Top state court says woman who donated egg to female partner has parental rights
By Martha Neil
A "biological mother" who donated an egg to her female partner has the same parental rights to the couple's 9-year-old daughter as the other woman in the now-dissolved lesbian relationship, the Florida Supreme Court has ruled in a close decision.
First, the donor law, Chapter 742.14, Florida Statutes (2008), violates fundamental parental rights of the biological mother, T.M.H., under both the state and federal constitution, the court held in a 4-3 ruling. Important to its decision was the fact that T.M.H. was actively involved in her daughter's life for years, until her former partner separated them and took the child to Australia.
Applying strict scrutiny, the majority found that the state had failed to meet its burden of proving that the law "furthers a compelling government interest through the least intrusive means." In fact, the majority said, "based on the factual situation before us, we do not discern even a legitimate state interest in applying section 742.14 to deny T.M.H. her right to be a parent to her daughter."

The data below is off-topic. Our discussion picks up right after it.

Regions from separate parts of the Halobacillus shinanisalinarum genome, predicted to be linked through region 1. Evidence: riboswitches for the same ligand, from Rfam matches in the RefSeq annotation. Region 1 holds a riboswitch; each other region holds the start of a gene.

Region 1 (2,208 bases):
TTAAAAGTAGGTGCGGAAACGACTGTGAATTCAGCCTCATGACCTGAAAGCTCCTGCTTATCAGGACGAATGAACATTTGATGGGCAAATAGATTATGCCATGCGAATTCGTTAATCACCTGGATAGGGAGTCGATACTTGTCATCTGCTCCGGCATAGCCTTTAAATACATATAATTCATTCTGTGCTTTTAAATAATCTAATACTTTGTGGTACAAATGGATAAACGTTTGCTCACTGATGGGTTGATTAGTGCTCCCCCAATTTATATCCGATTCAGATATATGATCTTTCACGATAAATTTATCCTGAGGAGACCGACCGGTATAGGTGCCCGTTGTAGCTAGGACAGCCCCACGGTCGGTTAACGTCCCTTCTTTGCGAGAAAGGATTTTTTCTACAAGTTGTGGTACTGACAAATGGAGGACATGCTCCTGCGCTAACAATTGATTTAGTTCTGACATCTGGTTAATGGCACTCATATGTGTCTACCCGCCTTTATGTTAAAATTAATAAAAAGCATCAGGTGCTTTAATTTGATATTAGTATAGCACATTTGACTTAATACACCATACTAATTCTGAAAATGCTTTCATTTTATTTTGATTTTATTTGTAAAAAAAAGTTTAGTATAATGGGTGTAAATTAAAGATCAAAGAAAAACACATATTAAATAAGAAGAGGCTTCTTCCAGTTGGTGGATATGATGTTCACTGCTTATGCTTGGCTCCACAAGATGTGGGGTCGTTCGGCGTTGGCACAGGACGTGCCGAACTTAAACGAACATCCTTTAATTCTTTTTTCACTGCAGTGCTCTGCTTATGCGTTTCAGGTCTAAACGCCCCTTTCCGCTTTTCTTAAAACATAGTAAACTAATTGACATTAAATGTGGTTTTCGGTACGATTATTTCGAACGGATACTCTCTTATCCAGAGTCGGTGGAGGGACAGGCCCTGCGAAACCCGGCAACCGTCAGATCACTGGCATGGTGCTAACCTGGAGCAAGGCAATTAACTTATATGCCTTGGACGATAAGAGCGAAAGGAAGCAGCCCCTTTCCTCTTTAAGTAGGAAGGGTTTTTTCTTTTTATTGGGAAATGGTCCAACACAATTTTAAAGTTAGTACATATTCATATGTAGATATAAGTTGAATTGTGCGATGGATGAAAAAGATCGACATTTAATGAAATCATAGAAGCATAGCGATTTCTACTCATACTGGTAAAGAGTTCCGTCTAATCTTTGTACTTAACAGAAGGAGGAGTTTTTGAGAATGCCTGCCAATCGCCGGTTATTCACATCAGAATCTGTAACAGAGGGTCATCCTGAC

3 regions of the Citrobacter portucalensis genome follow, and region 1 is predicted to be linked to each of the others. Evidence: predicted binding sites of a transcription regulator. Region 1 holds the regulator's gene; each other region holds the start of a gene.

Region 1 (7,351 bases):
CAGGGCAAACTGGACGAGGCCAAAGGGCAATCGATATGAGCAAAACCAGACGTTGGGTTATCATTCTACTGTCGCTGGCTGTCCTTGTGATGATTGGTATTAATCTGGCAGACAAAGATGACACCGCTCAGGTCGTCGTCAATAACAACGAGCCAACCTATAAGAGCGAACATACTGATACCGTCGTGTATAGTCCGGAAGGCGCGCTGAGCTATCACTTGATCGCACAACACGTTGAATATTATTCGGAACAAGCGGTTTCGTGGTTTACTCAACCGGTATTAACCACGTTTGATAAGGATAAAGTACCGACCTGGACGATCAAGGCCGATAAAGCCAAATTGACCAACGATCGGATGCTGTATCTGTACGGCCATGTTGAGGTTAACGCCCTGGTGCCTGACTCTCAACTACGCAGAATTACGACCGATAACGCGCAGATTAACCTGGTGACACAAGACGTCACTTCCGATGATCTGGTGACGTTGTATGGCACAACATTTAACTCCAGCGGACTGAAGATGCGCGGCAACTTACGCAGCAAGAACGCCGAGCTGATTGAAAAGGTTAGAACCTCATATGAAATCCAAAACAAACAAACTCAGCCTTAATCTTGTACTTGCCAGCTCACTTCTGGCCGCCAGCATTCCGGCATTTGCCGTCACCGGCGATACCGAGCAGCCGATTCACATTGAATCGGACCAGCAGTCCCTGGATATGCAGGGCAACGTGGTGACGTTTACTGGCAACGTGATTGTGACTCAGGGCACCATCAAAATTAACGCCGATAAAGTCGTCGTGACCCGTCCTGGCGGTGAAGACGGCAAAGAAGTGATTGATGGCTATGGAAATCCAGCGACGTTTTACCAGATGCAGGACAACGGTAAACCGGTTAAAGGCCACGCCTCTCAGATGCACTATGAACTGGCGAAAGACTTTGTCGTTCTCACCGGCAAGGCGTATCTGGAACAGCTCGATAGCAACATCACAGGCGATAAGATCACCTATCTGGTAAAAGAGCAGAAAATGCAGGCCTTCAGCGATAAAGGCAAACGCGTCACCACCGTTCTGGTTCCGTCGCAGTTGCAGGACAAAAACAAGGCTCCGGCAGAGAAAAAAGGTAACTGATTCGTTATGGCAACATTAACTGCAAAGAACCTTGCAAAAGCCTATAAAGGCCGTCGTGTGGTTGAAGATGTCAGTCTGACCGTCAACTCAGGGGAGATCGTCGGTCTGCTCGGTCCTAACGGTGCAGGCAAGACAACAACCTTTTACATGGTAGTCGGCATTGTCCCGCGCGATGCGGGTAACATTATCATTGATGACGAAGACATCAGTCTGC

Second, the statute violates equal-protection provisions of both the state and federal constitution because it treats T.M.H. differently than an unmarried biological father involved in a heterosexual relationship. The court applied a rational-basis analysis to reach this result.
"It would indeed be anomalous if, under Florida law, an unwed biological father would have more constitutionally protected rights to parent a child after a one-night stand than an unwed biological mother who, with a committed partner and as part of a loving relationship, planned for the birth of a child and remains committed to supporting and raising her own daughter," the majority states.
The majority also found that a form executed by T.M.H. as part of the egg-donation medical procedure that enabled the other woman, D.M.T., to conceive and bear the couple's child, did not waive the parental rights of the biological mother.
However, in a dissenting opinion three judges say it has not been established that the couple intended to co-parent the girl as part of their decade-long relationship. They would uphold the informed consent form that T.M.H. signed indicating waiver of her parental rights as a valid contract.